BURNETT: For the evening to be at the caucuses, yes.

MATTINGLY: But, Erin, that's for the evening, absolutely. The caucuses where they could actually go and speak, where they could actually go and try and help bring people to their side during the caucus process. So that's the whole schedule. It's been a little confusing, a little quiet and fluid, but that's where we stand.

BURNETT: So, Phil, can I just ask you one question to make sure I understand it.

MATTINGLY: Yes.

BURNETT: So at the resolution, I'm just reading it now, the one that you obtained.

MATTINGLY: Yes.

BURNETT: At the conclusion of the final arguments by the House and the President, which is, as you said about 3 pm on Monday, give or take, problem a little bit later, that court of impeachment shall stand adjourned until 4 pm on Wednesday at which time they will vote.

So explain between those two times, are they just going to be able to get up and give speeches as they wish about how they feel? How does that part work?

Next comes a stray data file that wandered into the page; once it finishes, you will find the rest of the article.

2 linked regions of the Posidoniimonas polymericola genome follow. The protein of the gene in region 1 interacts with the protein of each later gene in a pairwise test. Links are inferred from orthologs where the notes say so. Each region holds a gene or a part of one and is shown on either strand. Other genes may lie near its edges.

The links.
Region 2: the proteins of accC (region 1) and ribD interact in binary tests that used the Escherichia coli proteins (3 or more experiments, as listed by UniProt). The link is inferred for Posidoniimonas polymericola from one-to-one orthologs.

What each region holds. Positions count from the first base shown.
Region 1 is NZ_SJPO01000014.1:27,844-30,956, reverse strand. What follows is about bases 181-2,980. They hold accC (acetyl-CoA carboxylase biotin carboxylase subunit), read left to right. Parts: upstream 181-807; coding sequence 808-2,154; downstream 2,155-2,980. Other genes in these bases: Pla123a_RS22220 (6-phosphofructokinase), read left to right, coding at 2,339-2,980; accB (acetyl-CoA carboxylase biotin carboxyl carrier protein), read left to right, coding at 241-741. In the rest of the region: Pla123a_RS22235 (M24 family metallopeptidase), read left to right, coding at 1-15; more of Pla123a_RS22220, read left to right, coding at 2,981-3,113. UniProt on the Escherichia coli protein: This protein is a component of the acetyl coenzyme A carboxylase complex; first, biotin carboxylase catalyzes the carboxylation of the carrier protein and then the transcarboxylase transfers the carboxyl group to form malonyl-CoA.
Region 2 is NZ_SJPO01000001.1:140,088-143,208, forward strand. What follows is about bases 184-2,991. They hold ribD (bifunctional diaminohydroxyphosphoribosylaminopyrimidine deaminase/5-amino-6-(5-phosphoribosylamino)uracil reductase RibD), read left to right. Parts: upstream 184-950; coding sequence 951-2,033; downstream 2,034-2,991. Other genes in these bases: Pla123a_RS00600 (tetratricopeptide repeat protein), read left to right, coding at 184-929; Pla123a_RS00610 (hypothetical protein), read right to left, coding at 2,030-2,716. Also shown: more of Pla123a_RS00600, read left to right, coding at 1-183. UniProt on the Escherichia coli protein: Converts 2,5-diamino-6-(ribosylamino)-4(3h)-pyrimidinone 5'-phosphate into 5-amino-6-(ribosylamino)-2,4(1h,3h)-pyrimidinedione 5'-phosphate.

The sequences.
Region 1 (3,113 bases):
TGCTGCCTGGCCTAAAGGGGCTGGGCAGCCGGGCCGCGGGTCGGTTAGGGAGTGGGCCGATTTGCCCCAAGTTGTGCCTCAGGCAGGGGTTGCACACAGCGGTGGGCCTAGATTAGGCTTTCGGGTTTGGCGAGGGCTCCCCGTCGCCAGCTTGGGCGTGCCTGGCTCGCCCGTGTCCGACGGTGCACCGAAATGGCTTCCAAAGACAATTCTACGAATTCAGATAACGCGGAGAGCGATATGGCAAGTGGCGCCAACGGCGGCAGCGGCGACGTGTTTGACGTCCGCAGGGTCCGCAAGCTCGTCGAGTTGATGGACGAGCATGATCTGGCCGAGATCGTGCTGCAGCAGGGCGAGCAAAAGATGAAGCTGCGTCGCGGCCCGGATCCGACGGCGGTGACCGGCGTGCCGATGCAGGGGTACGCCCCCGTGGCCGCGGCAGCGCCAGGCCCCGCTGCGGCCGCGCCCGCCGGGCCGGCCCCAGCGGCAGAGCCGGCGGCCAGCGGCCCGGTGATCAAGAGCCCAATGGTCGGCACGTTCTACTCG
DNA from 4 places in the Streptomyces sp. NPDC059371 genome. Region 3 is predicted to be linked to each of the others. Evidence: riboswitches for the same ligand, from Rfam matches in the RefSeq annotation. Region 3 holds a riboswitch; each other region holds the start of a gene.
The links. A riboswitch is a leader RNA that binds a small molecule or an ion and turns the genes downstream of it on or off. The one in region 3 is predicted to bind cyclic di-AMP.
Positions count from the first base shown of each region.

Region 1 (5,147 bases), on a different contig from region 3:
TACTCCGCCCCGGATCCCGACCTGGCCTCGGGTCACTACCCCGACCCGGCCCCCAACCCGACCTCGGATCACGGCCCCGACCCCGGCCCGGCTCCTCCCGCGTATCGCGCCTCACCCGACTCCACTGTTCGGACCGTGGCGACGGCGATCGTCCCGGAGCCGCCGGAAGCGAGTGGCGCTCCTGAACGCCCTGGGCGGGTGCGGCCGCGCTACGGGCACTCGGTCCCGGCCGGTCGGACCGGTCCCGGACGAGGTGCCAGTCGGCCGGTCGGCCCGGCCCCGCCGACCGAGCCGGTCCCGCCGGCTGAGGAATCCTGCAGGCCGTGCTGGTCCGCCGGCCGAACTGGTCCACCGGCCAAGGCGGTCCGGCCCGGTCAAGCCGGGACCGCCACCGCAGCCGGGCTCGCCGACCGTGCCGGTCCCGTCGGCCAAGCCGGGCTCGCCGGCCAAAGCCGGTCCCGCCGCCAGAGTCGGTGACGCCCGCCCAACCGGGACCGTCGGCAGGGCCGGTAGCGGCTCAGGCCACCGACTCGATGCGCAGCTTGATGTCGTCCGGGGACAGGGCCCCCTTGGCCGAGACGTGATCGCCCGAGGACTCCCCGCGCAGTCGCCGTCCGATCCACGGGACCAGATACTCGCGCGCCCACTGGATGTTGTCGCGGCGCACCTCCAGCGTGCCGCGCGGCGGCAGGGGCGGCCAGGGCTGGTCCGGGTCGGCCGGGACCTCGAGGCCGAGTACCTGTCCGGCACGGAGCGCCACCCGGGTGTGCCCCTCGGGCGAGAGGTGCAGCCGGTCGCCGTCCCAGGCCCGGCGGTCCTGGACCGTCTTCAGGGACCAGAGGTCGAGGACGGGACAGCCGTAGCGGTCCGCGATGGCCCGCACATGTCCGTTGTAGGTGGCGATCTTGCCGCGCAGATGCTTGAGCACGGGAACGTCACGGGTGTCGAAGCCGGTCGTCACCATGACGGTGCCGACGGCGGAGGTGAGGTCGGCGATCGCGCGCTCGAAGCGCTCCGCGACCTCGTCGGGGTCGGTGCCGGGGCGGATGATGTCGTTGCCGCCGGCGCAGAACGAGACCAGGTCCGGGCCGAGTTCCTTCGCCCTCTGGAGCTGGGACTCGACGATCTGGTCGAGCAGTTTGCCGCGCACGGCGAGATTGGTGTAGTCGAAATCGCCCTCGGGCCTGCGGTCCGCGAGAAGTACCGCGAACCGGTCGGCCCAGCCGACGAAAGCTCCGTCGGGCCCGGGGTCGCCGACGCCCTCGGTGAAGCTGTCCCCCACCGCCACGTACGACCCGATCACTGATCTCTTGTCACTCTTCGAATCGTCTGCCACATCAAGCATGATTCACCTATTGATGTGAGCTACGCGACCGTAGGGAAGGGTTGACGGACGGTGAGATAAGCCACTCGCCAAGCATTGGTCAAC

MATTINGLY: So the way it's been explained to me and I think it's very important that you point out that the court of impeachment is adjourned. What that means is the Senate can be in session and essentially being in morning business or in regular business and that means senators can actually come to the floor and speak.

And the expectation is each senator will be provided about 15 minutes to make a final statement. That's not in the resolution, but that's what I've been told up to this point. And the reason why they have to adjourn between the end of the closing arguments on Monday and that final vote coming back into session at 4 pm on Wednesday is so senators can actually speak on the floor.